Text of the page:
Wednesday, June 6, 2007

previous entry | main | next entry | TrackBack (0)

What the f$%& is Kevin Martin thinking?

Via Jonathan Adler, I see that while I was away FCC chairman Kevin Martin did not react well to the Second Court of Appeals decision to strike down the FCC's policy governing "fleeting expletives". The court characterized the policy -- designed to make the network liable when someone unexpectedly swears during a live broadcast.-- as "arbitrary and capricious."

Martin's response -- on the FCC's web site, no less -- contains the following:

I completely disagree with the Court’s ruling and am disappointed for American families. I find it hard to believe that the New York court would tell American families that “shit” and “fuck” are fine to say on broadcast television during the hours when children are most likely to be in the audience.

The court even says the Commission is “divorced from reality.” It is the New York court, not the Commission, that is divorced from reality in concluding that the word “fuck” does not invoke a sexual connotation.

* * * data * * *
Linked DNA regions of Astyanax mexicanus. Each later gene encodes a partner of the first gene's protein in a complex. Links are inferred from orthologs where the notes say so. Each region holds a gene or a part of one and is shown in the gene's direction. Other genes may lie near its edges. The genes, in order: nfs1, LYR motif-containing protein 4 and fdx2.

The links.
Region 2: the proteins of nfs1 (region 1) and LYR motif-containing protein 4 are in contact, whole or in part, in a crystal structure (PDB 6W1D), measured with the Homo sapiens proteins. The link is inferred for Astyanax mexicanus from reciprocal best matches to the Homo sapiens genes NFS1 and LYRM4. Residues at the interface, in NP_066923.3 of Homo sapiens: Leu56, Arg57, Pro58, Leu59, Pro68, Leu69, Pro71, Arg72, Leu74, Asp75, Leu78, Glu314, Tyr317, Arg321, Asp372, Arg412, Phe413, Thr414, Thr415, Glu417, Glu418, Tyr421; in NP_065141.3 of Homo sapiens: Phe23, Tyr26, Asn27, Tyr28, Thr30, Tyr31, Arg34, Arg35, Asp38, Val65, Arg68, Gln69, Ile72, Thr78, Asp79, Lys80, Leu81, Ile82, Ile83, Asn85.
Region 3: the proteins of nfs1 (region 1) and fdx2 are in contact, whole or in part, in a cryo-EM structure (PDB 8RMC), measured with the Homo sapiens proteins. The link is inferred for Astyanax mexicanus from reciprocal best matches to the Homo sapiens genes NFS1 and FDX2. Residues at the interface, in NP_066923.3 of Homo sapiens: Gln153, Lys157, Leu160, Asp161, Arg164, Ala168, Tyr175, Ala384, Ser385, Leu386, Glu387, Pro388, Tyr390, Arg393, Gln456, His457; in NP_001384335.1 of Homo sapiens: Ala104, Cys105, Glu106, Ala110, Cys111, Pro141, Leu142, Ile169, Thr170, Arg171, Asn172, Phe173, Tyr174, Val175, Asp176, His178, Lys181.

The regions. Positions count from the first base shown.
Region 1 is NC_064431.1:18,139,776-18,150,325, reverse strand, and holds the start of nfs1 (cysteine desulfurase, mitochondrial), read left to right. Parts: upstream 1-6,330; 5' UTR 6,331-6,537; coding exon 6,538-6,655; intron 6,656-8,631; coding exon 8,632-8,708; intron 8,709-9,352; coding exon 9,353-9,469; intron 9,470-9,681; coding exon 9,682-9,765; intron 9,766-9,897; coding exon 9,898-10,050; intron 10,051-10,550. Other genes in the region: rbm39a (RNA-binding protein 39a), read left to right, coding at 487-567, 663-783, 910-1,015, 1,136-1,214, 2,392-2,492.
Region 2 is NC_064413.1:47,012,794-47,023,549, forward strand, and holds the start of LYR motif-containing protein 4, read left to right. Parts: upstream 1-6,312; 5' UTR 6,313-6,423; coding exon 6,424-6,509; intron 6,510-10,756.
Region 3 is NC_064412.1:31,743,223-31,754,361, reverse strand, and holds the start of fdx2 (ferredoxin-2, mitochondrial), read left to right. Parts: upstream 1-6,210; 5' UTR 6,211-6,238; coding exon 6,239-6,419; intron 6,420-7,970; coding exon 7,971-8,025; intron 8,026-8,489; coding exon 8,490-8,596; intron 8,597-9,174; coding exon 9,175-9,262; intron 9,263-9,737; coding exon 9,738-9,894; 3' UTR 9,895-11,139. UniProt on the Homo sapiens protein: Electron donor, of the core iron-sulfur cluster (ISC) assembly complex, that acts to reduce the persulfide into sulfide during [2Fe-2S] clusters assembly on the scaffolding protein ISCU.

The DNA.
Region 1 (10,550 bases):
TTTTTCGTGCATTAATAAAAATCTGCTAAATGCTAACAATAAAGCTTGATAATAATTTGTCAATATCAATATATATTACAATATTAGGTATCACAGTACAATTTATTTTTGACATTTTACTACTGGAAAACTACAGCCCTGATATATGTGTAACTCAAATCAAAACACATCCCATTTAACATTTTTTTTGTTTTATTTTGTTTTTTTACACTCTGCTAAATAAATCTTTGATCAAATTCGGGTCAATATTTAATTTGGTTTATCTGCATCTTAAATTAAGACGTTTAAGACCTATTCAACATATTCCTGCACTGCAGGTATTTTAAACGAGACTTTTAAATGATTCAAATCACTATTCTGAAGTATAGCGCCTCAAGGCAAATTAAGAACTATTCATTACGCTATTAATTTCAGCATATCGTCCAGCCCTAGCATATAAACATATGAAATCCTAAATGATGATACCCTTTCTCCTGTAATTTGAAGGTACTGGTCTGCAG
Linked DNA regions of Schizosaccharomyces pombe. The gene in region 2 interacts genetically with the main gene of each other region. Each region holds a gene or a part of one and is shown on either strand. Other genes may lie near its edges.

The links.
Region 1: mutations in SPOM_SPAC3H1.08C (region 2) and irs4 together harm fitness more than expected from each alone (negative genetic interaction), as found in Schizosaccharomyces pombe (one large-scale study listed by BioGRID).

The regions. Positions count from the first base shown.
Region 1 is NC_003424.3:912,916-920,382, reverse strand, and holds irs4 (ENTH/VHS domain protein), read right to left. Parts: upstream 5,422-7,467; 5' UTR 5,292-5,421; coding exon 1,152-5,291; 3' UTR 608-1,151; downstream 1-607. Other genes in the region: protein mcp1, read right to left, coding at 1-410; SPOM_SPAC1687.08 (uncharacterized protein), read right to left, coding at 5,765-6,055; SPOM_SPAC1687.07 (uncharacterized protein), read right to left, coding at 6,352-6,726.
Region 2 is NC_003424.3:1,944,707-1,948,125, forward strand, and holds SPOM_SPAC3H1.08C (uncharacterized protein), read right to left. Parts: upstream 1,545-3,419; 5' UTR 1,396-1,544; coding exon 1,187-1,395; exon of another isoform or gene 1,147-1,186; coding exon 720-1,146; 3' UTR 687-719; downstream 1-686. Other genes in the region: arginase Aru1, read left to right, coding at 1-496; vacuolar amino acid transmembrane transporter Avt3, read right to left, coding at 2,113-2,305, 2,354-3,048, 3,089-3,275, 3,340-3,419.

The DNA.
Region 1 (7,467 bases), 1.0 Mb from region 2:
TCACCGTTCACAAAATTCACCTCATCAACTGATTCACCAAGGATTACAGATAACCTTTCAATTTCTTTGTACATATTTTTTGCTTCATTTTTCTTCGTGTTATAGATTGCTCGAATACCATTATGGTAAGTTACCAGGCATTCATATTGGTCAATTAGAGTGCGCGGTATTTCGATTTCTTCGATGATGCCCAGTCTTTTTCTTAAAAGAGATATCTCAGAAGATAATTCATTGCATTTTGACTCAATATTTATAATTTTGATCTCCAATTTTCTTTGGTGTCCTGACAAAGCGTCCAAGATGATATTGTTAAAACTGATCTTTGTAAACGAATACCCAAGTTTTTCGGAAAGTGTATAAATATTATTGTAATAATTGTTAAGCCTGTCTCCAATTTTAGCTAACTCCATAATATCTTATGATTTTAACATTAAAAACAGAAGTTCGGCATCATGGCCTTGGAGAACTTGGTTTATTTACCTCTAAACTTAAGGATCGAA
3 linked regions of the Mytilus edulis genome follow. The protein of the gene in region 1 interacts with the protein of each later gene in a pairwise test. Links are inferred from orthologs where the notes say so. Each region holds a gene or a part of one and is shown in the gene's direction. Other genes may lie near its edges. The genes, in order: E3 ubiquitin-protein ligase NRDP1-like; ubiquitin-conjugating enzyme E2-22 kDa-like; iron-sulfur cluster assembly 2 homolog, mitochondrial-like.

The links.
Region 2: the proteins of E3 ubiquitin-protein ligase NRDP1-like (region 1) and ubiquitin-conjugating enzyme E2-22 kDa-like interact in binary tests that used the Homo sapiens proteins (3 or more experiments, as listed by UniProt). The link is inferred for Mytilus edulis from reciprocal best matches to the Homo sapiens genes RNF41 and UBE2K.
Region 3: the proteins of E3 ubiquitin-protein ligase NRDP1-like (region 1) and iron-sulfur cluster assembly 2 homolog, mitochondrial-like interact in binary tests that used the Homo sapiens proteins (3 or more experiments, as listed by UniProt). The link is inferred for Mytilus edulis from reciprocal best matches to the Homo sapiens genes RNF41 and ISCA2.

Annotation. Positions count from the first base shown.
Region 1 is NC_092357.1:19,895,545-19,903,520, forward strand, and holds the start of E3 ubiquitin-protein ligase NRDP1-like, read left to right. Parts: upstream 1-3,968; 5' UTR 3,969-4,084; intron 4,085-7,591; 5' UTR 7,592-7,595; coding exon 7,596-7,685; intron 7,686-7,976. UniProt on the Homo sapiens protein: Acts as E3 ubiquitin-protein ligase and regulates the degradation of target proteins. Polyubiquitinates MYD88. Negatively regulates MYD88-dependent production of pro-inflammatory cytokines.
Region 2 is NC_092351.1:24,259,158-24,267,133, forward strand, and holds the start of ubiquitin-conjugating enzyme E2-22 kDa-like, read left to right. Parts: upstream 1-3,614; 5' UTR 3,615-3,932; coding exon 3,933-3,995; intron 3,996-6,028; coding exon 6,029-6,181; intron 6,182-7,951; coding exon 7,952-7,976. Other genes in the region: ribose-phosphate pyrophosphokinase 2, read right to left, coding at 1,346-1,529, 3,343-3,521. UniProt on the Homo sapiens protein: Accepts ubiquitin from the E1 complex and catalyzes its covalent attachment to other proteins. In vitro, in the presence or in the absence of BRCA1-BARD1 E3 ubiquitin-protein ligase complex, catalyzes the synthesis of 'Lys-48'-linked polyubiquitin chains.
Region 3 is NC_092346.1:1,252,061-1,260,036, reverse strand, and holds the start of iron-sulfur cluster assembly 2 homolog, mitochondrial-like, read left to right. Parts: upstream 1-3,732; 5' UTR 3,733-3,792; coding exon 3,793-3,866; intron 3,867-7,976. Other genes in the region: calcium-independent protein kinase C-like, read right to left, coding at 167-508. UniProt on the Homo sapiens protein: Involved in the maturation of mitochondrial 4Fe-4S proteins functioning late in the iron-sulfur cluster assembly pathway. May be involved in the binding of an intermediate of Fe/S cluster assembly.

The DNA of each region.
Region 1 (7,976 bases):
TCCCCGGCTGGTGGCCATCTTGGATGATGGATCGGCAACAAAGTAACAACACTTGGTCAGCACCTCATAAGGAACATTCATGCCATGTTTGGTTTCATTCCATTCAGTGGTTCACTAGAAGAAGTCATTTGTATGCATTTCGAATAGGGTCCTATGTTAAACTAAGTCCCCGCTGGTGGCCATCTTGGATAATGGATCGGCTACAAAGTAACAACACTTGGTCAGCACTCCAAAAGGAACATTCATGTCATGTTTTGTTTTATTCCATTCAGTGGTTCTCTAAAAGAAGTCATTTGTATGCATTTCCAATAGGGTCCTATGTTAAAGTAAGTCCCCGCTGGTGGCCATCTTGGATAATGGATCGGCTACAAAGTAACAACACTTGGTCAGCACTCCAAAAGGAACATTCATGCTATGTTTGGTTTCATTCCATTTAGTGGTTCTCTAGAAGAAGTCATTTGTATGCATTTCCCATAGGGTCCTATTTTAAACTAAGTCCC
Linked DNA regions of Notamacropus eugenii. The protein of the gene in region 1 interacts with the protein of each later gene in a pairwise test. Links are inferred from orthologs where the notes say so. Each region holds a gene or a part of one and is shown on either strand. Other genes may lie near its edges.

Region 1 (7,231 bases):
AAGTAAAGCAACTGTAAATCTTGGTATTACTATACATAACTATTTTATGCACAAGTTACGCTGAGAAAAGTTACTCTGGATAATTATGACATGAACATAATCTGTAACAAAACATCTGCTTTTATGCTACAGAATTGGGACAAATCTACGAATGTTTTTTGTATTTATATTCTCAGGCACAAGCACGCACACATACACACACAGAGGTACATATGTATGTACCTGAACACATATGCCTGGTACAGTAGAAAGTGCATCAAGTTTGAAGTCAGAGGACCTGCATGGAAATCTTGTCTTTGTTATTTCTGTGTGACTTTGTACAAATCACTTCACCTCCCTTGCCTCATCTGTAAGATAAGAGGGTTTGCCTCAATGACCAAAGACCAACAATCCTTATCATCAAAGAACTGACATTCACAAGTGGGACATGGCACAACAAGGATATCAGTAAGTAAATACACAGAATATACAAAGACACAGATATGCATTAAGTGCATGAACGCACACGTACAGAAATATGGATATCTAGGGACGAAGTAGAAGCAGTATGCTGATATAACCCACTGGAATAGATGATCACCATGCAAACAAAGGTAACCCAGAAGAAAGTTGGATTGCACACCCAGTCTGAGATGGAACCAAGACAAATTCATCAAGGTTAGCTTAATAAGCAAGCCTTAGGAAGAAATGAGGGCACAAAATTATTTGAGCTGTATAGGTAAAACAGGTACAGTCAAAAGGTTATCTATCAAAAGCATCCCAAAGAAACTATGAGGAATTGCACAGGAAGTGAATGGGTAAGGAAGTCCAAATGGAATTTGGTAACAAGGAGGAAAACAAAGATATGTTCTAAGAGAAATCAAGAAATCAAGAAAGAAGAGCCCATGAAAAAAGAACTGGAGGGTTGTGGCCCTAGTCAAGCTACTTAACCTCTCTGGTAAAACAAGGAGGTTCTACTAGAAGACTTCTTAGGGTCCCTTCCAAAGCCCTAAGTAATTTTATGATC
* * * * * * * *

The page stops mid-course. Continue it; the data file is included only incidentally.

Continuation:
A few questions:
1) Did Martin write this himself or did people with actual training in press relations whip this statement up?

2) By the FCC's interpretation, is Martin is obnoxiously hitting on erveryone who reads his statement?

3) Am I obviously encouraging rape and bestiality when I say, "F#$% Kevin Martin and the horse he rode in on?" or could I have a different intent in mind?

4) As Adler asks, "Given the Second Circuit's ruling, could a network air Martin's remarks without fear of federal sanction?"

posted by Dan on 06.06.07 at 02:46 PM


Kevin Martin must have a pretty dirty mind if he thought there was sexual connotation to Bono's saying "This is really f-ing brilliant" in response to winning a Golden Globe award.

posted by: KenS on 06.06.07 at 02:46 PM [permalink]

I don't understand-what's wrong with what Kevin Martin did? All he did was take his opponents seriously.


posted by: sk on 06.06.07 at 02:46 PM [permalink]

I am not following you. We didn't permit our daughter to watch television when she was five, but wouldn't the world be a better place if there were a common culture that could be shared with a five year old? Instead, we have to keep her from contact from her fellow countrymen. I really don't understand why you think social atomization is a positive good.

posted by: y81 on 06.06.07 at 02:46 PM [permalink]

Post a Comment:


Email Address:



Remember your info?